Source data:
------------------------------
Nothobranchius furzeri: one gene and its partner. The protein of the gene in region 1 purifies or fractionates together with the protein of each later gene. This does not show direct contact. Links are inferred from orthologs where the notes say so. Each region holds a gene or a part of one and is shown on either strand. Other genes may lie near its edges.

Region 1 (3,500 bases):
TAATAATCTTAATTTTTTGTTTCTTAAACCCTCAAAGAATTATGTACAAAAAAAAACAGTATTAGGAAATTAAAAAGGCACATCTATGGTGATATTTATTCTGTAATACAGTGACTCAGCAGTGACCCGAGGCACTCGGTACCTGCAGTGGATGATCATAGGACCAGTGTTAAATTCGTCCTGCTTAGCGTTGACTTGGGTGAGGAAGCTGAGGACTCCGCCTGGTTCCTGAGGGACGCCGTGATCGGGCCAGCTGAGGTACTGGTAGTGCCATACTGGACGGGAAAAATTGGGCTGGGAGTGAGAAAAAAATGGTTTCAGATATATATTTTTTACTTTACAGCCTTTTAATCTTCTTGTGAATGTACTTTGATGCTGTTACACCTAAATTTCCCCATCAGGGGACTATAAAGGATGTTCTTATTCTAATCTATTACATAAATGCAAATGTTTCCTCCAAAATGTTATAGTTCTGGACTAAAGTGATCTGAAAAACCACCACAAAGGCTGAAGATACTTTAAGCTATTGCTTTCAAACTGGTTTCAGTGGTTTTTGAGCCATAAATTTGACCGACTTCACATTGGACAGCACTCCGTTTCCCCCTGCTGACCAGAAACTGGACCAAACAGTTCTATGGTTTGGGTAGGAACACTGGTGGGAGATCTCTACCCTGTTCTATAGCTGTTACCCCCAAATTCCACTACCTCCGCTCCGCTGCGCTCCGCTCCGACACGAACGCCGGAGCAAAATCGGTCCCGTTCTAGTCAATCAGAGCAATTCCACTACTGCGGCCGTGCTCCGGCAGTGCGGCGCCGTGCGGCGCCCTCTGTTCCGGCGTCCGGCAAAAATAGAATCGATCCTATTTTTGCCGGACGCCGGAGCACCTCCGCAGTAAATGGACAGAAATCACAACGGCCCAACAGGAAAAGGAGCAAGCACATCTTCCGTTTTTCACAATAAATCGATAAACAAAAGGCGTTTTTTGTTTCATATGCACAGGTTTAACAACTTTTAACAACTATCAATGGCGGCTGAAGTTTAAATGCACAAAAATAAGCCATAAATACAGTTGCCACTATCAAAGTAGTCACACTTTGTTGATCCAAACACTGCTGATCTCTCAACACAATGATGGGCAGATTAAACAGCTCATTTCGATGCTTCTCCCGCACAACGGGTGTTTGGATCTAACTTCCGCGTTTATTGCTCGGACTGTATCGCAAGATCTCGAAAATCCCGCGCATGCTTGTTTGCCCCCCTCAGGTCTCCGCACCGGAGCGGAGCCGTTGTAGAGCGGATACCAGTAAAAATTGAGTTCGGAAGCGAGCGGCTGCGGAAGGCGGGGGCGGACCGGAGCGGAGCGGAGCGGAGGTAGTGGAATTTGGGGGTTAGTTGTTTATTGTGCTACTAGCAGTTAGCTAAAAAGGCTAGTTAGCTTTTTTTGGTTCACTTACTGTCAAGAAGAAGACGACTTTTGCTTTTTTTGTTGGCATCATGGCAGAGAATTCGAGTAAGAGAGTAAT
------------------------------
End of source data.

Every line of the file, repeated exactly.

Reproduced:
Nothobranchius furzeri: one gene and its partner. The protein of the gene in region 1 purifies or fractionates together with the protein of each later gene. This does not show direct contact. Links are inferred from orthologs where the notes say so. Each region holds a gene or a part of one and is shown on either strand. Other genes may lie near its edges.

Region 1 (3,500 bases):
TAATAATCTTAATTTTTTGTTTCTTAAACCCTCAAAGAATTATGTACAAAAAAAAACAGTATTAGGAAATTAAAAAGGCACATCTATGGTGATATTTATTCTGTAATACAGTGACTCAGCAGTGACCCGAGGCACTCGGTACCTGCAGTGGATGATCATAGGACCAGTGTTAAATTCGTCCTGCTTAGCGTTGACTTGGGTGAGGAAGCTGAGGACTCCGCCTGGTTCCTGAGGGACGCCGTGATCGGGCCAGCTGAGGTACTGGTAGTGCCATACTGGACGGGAAAAATTGGGCTGGGAGTGAGAAAAAAATGGTTTCAGATATATATTTTTTACTTTACAGCCTTTTAATCTTCTTGTGAATGTACTTTGATGCTGTTACACCTAAATTTCCCCATCAGGGGACTATAAAGGATGTTCTTATTCTAATCTATTACATAAATGCAAATGTTTCCTCCAAAATGTTATAGTTCTGGACTAAAGTGATCTGAAAAACCACCACAAAGGCTGAAGATACTTTAAGCTATTGCTTTCAAACTGGTTTCAGTGGTTTTTGAGCCATAAATTTGACCGACTTCACATTGGACAGCACTCCGTTTCCCCCTGCTGACCAGAAACTGGACCAAACAGTTCTATGGTTTGGGTAGGAACACTGGTGGGAGATCTCTACCCTGTTCTATAGCTGTTACCCCCAAATTCCACTACCTCCGCTCCGCTGCGCTCCGCTCCGACACGAACGCCGGAGCAAAATCGGTCCCGTTCTAGTCAATCAGAGCAATTCCACTACTGCGGCCGTGCTCCGGCAGTGCGGCGCCGTGCGGCGCCCTCTGTTCCGGCGTCCGGCAAAAATAGAATCGATCCTATTTTTGCCGGACGCCGGAGCACCTCCGCAGTAAATGGACAGAAATCACAACGGCCCAACAGGAAAAGGAGCAAGCACATCTTCCGTTTTTCACAATAAATCGATAAACAAAAGGCGTTTTTTGTTTCATATGCACAGGTTTAACAACTTTTAACAACTATCAATGGCGGCTGAAGTTTAAATGCACAAAAATAAGCCATAAATACAGTTGCCACTATCAAAGTAGTCACACTTTGTTGATCCAAACACTGCTGATCTCTCAACACAATGATGGGCAGATTAAACAGCTCATTTCGATGCTTCTCCCGCACAACGGGTGTTTGGATCTAACTTCCGCGTTTATTGCTCGGACTGTATCGCAAGATCTCGAAAATCCCGCGCATGCTTGTTTGCCCCCCTCAGGTCTCCGCACCGGAGCGGAGCCGTTGTAGAGCGGATACCAGTAAAAATTGAGTTCGGAAGCGAGCGGCTGCGGAAGGCGGGGGCGGACCGGAGCGGAGCGGAGCGGAGGTAGTGGAATTTGGGGGTTAGTTGTTTATTGTGCTACTAGCAGTTAGCTAAAAAGGCTAGTTAGCTTTTTTTGGTTCACTTACTGTCAAGAAGAAGACGACTTTTGCTTTTTTTGTTGGCATCATGGCAGAGAATTCGAGTAAGAGAGTAAT